The Dutch story
In the course of arguing against legalizing euthanasia, ethicist William F. May admitted that he could imagine circumstances in which he would kill for mercy’s sake—“when the patient is irreversibly beyond human care, terminal, and in extreme and unabatable pain.” Having made this admission, shouldn’t he then logically endorse the legalization of such a practice under certain circumstances? No, said May, for “we should not always expect the law to provide us with full protection and coverage for what, in extreme cases, we may need morally to do. Sometimes the moral life calls us into a no-man’s land.”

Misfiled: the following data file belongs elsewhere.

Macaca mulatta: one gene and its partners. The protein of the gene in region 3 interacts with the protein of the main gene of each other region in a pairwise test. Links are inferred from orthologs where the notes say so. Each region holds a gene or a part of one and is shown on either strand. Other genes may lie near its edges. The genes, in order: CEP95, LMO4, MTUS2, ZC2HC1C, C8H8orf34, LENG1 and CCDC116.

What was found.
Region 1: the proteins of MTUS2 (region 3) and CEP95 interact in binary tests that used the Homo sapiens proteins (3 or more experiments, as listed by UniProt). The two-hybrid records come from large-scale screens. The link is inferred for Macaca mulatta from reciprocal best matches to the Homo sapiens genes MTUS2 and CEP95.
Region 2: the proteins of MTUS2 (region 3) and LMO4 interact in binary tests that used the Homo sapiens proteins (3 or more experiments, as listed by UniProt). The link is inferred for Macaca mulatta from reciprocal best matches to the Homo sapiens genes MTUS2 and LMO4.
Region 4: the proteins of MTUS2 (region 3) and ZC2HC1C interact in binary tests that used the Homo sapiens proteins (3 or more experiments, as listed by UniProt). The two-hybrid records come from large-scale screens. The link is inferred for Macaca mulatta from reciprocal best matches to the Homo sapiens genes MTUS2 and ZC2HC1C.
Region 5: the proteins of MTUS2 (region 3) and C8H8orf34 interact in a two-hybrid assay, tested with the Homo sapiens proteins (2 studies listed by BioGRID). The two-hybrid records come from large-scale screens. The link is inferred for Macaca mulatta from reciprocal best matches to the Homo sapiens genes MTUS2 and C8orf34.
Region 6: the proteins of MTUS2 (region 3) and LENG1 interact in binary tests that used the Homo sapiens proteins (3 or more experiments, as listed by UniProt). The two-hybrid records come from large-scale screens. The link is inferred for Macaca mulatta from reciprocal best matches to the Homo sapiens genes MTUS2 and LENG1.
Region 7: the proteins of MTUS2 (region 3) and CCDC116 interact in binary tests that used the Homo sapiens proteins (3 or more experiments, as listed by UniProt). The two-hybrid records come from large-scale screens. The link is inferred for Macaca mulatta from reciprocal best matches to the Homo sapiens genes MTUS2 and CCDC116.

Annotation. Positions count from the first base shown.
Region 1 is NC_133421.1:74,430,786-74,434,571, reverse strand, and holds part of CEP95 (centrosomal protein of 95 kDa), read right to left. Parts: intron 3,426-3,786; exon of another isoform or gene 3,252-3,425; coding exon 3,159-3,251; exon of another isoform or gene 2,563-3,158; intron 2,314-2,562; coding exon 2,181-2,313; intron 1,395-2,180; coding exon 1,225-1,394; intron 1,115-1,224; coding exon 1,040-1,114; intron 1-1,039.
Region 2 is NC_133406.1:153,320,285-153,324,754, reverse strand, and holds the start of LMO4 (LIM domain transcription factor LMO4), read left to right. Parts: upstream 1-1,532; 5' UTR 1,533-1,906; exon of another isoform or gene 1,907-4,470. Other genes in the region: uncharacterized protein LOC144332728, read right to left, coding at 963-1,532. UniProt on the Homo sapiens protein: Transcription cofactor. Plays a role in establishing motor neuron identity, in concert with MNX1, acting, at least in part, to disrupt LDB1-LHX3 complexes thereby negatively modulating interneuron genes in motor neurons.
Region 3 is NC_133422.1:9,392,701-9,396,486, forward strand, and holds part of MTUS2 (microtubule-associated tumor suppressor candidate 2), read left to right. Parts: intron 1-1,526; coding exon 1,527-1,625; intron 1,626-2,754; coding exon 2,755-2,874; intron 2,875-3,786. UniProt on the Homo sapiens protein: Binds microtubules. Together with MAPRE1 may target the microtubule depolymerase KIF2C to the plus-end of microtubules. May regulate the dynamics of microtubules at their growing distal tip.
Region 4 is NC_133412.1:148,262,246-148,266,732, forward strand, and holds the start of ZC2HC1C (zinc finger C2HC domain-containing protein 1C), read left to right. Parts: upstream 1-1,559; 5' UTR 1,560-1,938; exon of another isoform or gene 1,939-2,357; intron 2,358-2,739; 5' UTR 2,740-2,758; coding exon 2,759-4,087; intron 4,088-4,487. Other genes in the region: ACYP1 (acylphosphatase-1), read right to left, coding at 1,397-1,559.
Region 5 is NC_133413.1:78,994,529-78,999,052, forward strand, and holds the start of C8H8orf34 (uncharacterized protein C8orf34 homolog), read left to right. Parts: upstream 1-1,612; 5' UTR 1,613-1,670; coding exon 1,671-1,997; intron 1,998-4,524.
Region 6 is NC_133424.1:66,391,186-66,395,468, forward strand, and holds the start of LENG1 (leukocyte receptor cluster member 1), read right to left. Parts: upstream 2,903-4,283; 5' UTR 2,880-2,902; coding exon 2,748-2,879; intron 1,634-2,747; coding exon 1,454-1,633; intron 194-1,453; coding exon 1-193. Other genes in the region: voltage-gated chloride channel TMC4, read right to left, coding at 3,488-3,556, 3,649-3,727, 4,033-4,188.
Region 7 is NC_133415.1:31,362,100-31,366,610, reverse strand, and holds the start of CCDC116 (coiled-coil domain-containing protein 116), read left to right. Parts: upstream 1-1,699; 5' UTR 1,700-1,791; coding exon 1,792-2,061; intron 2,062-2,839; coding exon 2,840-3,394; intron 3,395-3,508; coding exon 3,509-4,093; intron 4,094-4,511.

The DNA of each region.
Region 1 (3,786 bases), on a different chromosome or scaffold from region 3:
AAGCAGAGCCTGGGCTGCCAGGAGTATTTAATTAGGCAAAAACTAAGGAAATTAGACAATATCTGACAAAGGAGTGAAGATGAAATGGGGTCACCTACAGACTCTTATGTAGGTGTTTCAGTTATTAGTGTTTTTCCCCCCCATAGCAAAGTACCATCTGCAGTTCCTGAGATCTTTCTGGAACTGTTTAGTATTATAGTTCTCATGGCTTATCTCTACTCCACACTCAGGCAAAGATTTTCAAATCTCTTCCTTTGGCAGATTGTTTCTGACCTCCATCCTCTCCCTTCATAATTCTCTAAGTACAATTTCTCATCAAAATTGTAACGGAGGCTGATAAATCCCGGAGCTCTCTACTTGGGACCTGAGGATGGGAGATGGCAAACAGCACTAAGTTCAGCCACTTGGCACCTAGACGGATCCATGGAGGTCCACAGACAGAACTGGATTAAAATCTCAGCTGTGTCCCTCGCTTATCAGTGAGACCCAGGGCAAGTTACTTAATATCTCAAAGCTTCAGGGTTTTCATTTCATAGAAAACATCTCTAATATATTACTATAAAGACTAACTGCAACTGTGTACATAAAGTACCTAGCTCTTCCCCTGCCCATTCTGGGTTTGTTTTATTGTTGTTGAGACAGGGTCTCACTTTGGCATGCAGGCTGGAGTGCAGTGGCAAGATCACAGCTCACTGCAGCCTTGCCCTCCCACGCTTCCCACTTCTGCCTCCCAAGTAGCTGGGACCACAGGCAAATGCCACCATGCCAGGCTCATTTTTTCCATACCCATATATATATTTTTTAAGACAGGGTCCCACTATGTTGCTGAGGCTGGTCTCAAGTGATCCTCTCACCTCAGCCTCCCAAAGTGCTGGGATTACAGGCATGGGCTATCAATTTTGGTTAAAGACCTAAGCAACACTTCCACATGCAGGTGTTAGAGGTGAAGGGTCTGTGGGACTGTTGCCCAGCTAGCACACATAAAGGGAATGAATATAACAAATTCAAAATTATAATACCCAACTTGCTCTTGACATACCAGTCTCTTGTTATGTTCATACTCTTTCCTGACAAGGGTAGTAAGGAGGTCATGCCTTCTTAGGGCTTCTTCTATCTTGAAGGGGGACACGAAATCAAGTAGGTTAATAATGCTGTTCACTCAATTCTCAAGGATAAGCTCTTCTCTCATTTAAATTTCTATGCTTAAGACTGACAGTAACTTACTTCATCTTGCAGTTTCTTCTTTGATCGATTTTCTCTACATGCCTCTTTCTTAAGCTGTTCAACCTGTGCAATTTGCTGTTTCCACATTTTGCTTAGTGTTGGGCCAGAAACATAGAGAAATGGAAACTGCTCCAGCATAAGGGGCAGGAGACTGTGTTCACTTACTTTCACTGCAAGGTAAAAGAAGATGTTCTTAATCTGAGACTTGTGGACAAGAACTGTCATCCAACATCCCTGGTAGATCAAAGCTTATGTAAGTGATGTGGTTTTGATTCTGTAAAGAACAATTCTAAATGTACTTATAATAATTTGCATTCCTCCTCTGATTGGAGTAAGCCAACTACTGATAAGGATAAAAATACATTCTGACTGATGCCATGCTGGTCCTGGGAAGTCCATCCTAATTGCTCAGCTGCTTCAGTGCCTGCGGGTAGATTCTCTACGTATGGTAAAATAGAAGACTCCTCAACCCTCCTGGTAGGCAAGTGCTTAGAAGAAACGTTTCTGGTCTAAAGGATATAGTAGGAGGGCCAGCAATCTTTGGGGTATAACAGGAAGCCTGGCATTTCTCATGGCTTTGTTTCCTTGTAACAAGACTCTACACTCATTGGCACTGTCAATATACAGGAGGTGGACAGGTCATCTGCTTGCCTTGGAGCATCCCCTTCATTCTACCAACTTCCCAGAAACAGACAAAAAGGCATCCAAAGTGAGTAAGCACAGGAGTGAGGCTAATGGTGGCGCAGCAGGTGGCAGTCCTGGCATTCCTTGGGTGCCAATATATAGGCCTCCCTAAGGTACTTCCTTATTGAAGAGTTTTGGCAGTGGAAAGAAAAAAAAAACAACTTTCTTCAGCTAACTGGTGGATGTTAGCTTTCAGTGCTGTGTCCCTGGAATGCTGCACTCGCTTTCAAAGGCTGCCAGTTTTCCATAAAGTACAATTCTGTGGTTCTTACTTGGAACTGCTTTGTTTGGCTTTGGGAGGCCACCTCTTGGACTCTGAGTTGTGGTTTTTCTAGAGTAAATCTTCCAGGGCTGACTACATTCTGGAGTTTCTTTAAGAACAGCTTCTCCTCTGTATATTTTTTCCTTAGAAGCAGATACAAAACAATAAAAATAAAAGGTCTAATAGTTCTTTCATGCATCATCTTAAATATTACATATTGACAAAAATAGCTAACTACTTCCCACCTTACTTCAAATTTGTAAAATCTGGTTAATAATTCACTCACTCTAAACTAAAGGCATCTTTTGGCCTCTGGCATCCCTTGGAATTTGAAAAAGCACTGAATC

This article is available to subscribers only. Please subscribe for full access—subscriptions begin at $2.95. Already have an online account? Log in now. Already a print subscriber? Create an online account for no additional cost.